Harbour Preservation – How you can play your part
I’m sure we can all think of a favourite port or harbour in the world whether it’s the glamour and glitz of Monaco or a sheltered little spot on a remote island. The sad truth is that beauty of these marinas and harbours is under constant threat from water pollution through fuel spills that not only look ugly but can also be fatal to the aquatic life.
Oil and fuel can enter the water accidentally through a number of routes. It may be spilled during the act of refuelling, poor bilge maintenance, disposal of oil absorbent materials and emissions. Marinas and Harbours with poor water circulation create a particular threat to marine life where pollution can accumulate in confined areas. Floating petroleum reduces light and oxygen and stifles plants, animals and microbes.
Within the context of other sources of pollution to the environment, vessel owners are accountable for a very small percentage but being aware of our responsibilities, both social and legal, can only help to ensure the protection of our environment to be shared by all.By following the 5-point guidelines below you can play your part in avoiding some of the common mistakes that lead to pollution in our harbours, marinas and ports wherever they may be.
- Refuelling can be a risk, but with care there need be no problems! Slow down the pumping rate at the beginning and at the end of fuelling. Be aware of your tanks volume and fill tanks to around 90% capacity – fuel drawn from cold storage tanks will expand as it warms up. Some free space should also be left should the vessel tilt. It can also be practical to re-fuel just before leaving the port/marina – this will reduce spills due to thermal expansion since the fuel will be used before it has chance to warm up. Spills and drips can be eliminated with regular monitoring and maintenance of fuel hoses, connections and seals. If drips do occur use absorbent pads to mop up. Filling up portable tanks is better done on land rather than pontoons, where spills are not so likely and if they do occur are easier to clean up. In addition, attach a safety nozzle to portable fuel cans and use a funnel.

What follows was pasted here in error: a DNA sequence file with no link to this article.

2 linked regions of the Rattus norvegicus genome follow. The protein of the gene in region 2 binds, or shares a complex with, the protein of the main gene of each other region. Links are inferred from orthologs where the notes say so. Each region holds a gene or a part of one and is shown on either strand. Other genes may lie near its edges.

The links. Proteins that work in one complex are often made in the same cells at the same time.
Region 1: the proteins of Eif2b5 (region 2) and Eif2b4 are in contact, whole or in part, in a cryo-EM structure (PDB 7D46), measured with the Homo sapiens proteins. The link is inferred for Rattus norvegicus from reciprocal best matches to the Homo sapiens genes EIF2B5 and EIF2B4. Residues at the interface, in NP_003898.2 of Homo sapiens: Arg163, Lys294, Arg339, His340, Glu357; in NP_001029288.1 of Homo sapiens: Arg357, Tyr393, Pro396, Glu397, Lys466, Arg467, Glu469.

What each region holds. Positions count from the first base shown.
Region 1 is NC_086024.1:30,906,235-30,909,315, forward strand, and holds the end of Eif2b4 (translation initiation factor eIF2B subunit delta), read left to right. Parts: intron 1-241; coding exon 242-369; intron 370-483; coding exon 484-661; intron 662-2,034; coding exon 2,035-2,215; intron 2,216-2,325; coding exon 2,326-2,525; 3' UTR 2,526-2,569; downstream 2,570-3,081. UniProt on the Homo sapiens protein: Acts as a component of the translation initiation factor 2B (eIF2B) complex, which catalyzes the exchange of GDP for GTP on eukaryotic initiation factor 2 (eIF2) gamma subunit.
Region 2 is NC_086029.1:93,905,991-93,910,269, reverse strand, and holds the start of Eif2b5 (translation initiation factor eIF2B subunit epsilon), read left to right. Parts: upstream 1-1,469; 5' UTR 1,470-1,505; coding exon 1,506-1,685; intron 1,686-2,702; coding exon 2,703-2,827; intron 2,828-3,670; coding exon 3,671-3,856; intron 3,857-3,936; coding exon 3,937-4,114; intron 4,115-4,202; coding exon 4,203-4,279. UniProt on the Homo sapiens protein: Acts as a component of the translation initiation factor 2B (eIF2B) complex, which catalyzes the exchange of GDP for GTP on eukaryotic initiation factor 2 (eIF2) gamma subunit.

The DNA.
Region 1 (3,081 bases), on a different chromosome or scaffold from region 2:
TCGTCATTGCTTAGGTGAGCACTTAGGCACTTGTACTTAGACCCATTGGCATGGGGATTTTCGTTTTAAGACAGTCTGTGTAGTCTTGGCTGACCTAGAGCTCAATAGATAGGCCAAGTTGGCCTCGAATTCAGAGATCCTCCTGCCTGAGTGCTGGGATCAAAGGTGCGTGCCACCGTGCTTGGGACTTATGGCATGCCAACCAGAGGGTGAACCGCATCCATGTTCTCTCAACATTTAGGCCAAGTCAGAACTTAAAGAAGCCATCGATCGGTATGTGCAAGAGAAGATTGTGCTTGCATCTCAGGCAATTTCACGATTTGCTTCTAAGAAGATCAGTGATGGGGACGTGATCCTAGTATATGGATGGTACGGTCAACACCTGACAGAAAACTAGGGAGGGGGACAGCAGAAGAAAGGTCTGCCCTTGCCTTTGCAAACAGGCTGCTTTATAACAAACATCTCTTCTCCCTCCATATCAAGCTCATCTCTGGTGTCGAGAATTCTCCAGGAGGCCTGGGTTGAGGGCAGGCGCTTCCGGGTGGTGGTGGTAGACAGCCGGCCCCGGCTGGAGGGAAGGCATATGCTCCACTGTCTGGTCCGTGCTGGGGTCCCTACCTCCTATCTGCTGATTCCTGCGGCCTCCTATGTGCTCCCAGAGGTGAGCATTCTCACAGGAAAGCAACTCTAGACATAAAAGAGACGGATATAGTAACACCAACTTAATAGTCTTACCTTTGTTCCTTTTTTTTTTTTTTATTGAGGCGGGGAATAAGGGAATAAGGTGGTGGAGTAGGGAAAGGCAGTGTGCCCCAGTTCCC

- Engine oil tends to accumulate in bilges. A well-tuned engine will limit the amount of oil that is released and regular attention to seals, gaskets or hoses will ensure there are no leaks. The use of oil absorbent pads, under the engine and an oil absorbent pillow in the bilge will help. If however oil does escape, do not treat oily water with detergents as they too pollute!
- Emissions from the engine as a result of the incomplete combustion of fuel and lube oil are ugly, and toxic. Emissions from engines are controlled by legal limits for hydrocarbons (HCs) as well as nitrogen oxides (NOx), carbon monoxides (CO) and particulate matter (PM). The particulate emissions produced by a diesel engine are a function of a number of parameters, mainly engine type, engine operating conditions, catalyst type and fuel composition. Sulphur content is one fuel property, which has the most influence on particulates released from the exhaust. Engine efficiency and a low sulphur product as recommended by the engine manufacturer are vital to minimise emissions.
- Commercial products are available to prevent spills and reduce emissions. For example, a fuel/air separator along the vent line will allow air, not fuel, to escape. A bilge water filter can be fitted and connected to the bilge pump to remove harmful substances. In addition, an oil absorbent sock in the bilge is good practice. Oil absorbents, materials that attract oil and repel water are valuable however, emulsifiers or detergents should NOT be used on oil spillages as they only add to the toxic trouble!
- The absorbent material itself must of course be disposed of environmentally. Some standard absorbent materials that are saturated with certain products may be air dried and reused, however those saturated with oil or diesel must be disposed of properly by either wringing out in appropriate recycle bins and reused or double bagged and disposed of.
It is an offence to deliberately or accidentally discharge pollutants into any watercourse or coastal waters. In the USA, the Clean Water Act and the Environment Protection Agency serve to police pollution. In Europe the Recreational Craft Directive sets legal standards.We can all take simple precautions to minimise accidental spills into the environment, and we can all act to maintain the delicate balance between marine organisms, birds, mammals and our environment, with a few simple observations we can all play our part
20th January 2009
This article originally appeared in Yachting Maters, issue 16
Photograph by Colin Squire at Yachting Matters www.yachtingmatters.com